I think Herbert did, to some extent, plan the first three from the beginning, but I can't recall exactly where I read that. IMHO anyone who really cares about the first one should at least read the second to see what he was really trying to do. That said Analog Magazine, which published the serials that were combined and expanded into the first Dune, wouldn't buy Messiah. So that's a pretty telling example of people being on board with the original and then not liking the turn he took in the second one.
Despite the fact that first one is one of my favorite SF novels and I liked the next two as well I haven't gotten around to the rest. I know BD liked God Emperor and I own it so I'll read it at some point. I just don't have completest impulses when it comes to SF series' since there are so many long running series that are reputed to turn into cash-ins after a while.
I also like Lovecraft alot but have never read through his complete works. The major story, at least in terms of its length, that I did not finish was The Dream-Quest of Unknown Kadath, which was too gobbledygook-ish even for me. And I didn't bother reading all of his earlier, shorter workers because the ones I read were alot weaker than his more well known stories. But I'm a big fan of the core of his cannon.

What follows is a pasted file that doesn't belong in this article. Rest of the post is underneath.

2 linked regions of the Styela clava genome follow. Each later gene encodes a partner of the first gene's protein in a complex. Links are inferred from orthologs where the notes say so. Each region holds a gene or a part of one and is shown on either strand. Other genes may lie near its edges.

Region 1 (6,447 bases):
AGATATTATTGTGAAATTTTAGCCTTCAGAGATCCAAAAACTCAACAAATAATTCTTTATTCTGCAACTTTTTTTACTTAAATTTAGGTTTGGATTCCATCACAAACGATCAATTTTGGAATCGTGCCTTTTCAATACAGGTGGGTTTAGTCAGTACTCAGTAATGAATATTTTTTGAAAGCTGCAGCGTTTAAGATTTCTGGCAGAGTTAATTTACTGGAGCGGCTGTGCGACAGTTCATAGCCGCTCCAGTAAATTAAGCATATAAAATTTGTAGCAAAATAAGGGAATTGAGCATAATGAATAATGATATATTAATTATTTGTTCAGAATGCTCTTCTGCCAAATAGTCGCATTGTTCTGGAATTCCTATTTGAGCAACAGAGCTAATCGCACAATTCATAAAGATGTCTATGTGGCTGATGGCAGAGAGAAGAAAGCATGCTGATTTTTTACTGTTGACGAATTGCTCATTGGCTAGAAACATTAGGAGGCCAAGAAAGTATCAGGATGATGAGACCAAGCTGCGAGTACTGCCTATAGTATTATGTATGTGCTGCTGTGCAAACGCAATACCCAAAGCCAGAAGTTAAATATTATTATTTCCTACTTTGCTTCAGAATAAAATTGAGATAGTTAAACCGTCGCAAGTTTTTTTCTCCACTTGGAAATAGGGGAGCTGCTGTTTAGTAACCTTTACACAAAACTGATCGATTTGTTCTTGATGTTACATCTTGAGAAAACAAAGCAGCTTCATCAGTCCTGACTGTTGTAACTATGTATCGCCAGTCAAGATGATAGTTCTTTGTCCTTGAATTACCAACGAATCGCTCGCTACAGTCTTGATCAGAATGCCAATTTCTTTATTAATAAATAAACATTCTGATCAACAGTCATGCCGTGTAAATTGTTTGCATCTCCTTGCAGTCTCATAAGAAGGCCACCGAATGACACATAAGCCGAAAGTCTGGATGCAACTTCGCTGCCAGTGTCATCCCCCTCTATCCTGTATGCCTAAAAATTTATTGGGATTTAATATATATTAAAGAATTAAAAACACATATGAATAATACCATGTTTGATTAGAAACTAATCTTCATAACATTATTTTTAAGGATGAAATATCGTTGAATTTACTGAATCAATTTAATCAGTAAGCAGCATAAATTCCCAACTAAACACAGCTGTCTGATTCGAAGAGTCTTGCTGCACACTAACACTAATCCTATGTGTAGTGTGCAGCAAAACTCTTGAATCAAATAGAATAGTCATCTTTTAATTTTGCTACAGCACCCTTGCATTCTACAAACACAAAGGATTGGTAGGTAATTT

The history of Lovecraft's popularity is kind of interesting. His friend August Derleth, who founded Arkham House publishing company, claimed Lovecraft had handed him the copyright for all of his work. Derleth and Arkham House managed to keep him in print and publish new "Cthulhu Mythos" stories by other authors, keeping Lovecraft's reputation alive. Then they made a killing off of licensing his work to Chaosium, a gaming company. That allowed them to put even more money into their Lovecraft publications, preparing good critical editions of his work. And then in the 90s Chaosium demanded that Arkham House prove they actually owned the copyrights that they'd been collecting royalties on for decades, and it turned out that they couldn't offer anything to substantiate their copyright claim! I think that's what lead to the explosion of jokey Cthulhu merchandise that seems to have become more popular than his actual stories.